When it comes to composting, there’s a dizzying range of options. Mez Thearle, who blogs at Thearle Girl, tells you how she chose the right one for her.
Before I moved to Melbourne, but when I knew I was moving to Melbourne, every time I threw food scraps in the bin, a little part of me broke. I hate throwing out food (even if it’s the skin or an unused part). (Read about my hate of food waste here.) I told my husband that the thing I was most excited about doing in Melbourne was composting. Well, it’s not the most exciting thing, but it is pretty up there.
(Disclaimer: it’s not Melbourne that’s allowing me to compost, because I’m yet to believe that it’s better than Sydney. It’s just that I’ve moved from an apartment with no garden to a house with a backyard and veggie patch.)
So within a week, at the top of our priorities was researching and purchasing a compost bin.
There are many different ways to compost. Here is what I have discovered:
Compost bin (to tumble or not to tumble)
I’m sure some people will say there is no need to spend any money on compost bins and they don’t require much effort – make a pile and mix it round. But I’m not into rats or cockroaches or anything along those lines visiting my backyard. So compost bins are good. They’re reasonably expensive but are good for what they do. There are two options: one that’s pretty much a bin, or one that spins. So I wanted a spinning one so I didn’t have to do the heavy mixing (muscles aren’t really my strong point). These are for serious composters (and I am a serious composter), but how much can two people eat?! They take about six weeks to turn your scraps into compost, and what do I do while waiting? And where do my stinky scraps go in the meantime?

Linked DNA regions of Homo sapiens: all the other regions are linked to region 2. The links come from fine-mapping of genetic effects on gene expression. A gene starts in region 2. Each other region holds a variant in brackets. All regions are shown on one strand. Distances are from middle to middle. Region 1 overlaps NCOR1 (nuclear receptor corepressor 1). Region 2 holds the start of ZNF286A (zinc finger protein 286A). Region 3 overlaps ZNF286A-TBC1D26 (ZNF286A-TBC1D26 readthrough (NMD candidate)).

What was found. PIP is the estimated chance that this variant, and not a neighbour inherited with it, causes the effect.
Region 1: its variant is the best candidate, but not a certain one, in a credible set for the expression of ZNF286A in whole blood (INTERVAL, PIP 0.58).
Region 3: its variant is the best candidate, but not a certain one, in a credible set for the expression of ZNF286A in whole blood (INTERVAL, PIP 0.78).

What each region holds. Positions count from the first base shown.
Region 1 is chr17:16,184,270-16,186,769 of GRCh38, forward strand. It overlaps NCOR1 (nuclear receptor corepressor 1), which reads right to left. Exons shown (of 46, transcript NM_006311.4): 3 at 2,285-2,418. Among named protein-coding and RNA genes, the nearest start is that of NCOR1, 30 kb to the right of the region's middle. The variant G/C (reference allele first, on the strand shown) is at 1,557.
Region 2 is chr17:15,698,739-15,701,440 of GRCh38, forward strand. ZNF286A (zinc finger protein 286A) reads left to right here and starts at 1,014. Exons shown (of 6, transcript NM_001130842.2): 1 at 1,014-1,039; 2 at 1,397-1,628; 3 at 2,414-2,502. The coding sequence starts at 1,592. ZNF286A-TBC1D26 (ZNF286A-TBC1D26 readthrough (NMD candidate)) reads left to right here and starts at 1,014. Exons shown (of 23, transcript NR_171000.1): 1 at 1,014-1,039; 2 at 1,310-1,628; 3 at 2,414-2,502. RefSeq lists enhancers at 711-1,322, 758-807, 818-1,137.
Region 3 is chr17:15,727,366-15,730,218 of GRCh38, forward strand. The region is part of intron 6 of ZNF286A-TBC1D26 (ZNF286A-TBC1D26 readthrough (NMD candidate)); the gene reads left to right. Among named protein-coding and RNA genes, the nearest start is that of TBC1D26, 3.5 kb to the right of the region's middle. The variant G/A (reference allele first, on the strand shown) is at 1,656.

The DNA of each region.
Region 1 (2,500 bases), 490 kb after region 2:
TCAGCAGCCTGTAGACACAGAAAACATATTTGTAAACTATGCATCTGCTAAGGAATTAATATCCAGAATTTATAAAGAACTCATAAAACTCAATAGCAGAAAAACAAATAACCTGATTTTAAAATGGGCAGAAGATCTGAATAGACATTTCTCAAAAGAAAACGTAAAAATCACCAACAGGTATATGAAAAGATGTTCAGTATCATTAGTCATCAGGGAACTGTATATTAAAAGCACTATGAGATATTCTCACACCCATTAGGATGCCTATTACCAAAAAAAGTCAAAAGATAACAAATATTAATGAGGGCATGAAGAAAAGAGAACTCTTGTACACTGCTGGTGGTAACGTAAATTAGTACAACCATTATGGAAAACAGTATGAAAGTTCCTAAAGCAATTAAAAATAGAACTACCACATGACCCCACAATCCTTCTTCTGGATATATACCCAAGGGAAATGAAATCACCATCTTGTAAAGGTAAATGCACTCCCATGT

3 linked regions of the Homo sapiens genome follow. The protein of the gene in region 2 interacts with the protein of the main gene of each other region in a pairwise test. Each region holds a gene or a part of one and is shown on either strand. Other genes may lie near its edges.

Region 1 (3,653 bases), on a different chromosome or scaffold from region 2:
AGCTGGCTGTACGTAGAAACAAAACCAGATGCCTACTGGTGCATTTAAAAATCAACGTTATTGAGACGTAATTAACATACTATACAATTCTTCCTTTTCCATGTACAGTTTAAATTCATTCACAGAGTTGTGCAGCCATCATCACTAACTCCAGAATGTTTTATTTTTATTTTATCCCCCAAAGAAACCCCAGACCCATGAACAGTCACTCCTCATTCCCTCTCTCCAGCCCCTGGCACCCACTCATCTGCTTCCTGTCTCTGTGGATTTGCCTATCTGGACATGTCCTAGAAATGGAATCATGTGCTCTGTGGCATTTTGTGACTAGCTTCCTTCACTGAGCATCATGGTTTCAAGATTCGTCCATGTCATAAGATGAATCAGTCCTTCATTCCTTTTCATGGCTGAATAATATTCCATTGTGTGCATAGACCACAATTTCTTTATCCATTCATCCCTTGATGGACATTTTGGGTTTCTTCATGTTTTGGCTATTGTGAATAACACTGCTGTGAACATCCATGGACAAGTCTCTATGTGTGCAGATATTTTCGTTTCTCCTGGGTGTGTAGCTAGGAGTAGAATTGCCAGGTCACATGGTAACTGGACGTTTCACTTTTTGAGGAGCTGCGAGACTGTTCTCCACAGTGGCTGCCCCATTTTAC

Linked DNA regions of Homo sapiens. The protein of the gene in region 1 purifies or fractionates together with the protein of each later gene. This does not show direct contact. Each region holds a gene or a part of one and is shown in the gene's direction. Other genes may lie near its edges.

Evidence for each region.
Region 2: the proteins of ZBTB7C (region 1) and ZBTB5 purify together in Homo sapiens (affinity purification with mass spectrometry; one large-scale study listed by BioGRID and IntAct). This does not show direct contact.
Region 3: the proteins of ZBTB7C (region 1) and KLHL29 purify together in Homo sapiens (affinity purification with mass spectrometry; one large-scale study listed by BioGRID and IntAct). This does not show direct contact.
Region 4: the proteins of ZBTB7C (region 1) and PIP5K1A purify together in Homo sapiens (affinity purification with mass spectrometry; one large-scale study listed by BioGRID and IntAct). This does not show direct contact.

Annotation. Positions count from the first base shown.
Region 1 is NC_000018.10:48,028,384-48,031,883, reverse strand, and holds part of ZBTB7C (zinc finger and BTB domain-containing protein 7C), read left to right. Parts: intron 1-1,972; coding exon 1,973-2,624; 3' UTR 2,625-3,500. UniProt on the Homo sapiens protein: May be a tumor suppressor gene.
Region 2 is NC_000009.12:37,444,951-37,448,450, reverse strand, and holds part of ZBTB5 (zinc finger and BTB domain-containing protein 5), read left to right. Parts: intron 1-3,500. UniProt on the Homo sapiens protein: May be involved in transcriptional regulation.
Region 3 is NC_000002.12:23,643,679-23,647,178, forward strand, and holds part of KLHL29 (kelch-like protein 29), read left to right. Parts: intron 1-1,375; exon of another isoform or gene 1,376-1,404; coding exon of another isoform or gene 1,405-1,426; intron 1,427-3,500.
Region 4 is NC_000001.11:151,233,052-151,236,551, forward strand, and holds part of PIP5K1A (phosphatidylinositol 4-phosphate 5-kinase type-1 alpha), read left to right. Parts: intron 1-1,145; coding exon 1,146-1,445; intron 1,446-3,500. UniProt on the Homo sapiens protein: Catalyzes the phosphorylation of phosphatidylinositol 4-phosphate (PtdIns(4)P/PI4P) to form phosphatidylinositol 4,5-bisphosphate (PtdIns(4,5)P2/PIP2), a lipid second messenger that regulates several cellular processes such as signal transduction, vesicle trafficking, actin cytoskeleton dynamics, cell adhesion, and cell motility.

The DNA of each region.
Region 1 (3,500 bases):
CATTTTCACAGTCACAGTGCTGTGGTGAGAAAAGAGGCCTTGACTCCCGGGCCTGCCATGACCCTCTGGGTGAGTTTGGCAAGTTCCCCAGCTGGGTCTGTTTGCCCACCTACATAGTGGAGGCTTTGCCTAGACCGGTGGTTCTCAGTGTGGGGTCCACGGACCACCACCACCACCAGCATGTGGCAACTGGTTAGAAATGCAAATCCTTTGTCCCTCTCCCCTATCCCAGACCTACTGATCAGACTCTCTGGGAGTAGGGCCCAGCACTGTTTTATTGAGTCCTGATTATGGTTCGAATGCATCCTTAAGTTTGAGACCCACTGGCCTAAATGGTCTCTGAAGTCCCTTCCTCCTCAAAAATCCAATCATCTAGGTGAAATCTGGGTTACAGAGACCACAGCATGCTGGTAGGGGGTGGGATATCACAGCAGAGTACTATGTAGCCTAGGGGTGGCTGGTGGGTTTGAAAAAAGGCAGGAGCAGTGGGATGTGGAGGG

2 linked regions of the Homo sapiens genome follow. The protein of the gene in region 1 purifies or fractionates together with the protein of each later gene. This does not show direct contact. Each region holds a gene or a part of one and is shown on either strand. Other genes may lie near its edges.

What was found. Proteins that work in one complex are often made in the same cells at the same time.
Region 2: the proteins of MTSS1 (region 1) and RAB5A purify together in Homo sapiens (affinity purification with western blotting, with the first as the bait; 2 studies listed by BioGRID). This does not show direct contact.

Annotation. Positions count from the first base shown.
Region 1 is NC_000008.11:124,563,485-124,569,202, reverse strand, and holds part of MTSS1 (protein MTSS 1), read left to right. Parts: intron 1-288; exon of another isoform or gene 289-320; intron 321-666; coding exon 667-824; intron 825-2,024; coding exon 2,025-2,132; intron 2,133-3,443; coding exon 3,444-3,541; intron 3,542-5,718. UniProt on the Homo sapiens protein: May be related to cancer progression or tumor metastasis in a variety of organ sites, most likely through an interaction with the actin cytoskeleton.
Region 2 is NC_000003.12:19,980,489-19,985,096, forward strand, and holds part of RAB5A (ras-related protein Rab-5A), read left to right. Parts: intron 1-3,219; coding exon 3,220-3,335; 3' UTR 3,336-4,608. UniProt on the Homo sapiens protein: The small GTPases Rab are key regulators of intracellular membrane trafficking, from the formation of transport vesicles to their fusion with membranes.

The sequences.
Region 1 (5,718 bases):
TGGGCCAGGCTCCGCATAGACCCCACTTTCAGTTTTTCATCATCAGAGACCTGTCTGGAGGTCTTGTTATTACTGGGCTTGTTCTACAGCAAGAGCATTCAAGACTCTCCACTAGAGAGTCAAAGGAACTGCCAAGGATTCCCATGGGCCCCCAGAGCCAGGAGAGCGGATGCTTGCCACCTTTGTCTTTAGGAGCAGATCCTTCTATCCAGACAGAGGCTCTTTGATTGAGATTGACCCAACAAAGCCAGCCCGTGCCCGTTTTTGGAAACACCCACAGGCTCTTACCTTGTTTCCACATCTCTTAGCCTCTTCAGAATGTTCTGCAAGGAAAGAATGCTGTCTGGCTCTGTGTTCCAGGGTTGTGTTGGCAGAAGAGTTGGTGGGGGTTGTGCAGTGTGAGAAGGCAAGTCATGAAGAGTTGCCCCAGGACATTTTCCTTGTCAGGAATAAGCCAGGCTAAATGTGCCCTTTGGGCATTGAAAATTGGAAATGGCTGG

These sound like an awesome option because they’re quick, produce a liquid fertiliser and a solid compost, and are fairly easy… BUT they require quite a lot of work to look after the wormies, and I’m not going to become a gardener! Or worm farmer! And I’m scared my backyard will be a little too hot for them. (I will change my mind come Melbourne’s winter time but HOPEFULLY it’ll still be sunny!)
My research into this showed these were great. They’re for smaller composting adventures. And you can get two buckets to have side-by-side so you could add to the second one while the first one was composting. And it produces a liquid fertiliser as well. But they’re pretty big (for the benchtop … and I’m not giving up that much bench space) and pretty ugly (and we’re not really into ugly on the bench top). And to be honest, I was a bit scared of smelly rotting food on my benchtop (even though I have been told not to be!).
I’ve invested in …
Wait for it …
Here’s a picture of a cat.
And a sunset (in case you’re missing #killarasunsetclub).
A worm tube
The composting cannon is only a little work for us and it goes straight into our veggie garden – everyone’s a happy little vegemite (except I promise not to feed them any vegemite).
After a few months, the cannon decomposes so if I want to give something else a go, I can, or I can easily order more cannons and continue, making my garden even happier.
Can’t wait to see it work its magic! And I’m so glad to get the big box of scraps off my bench!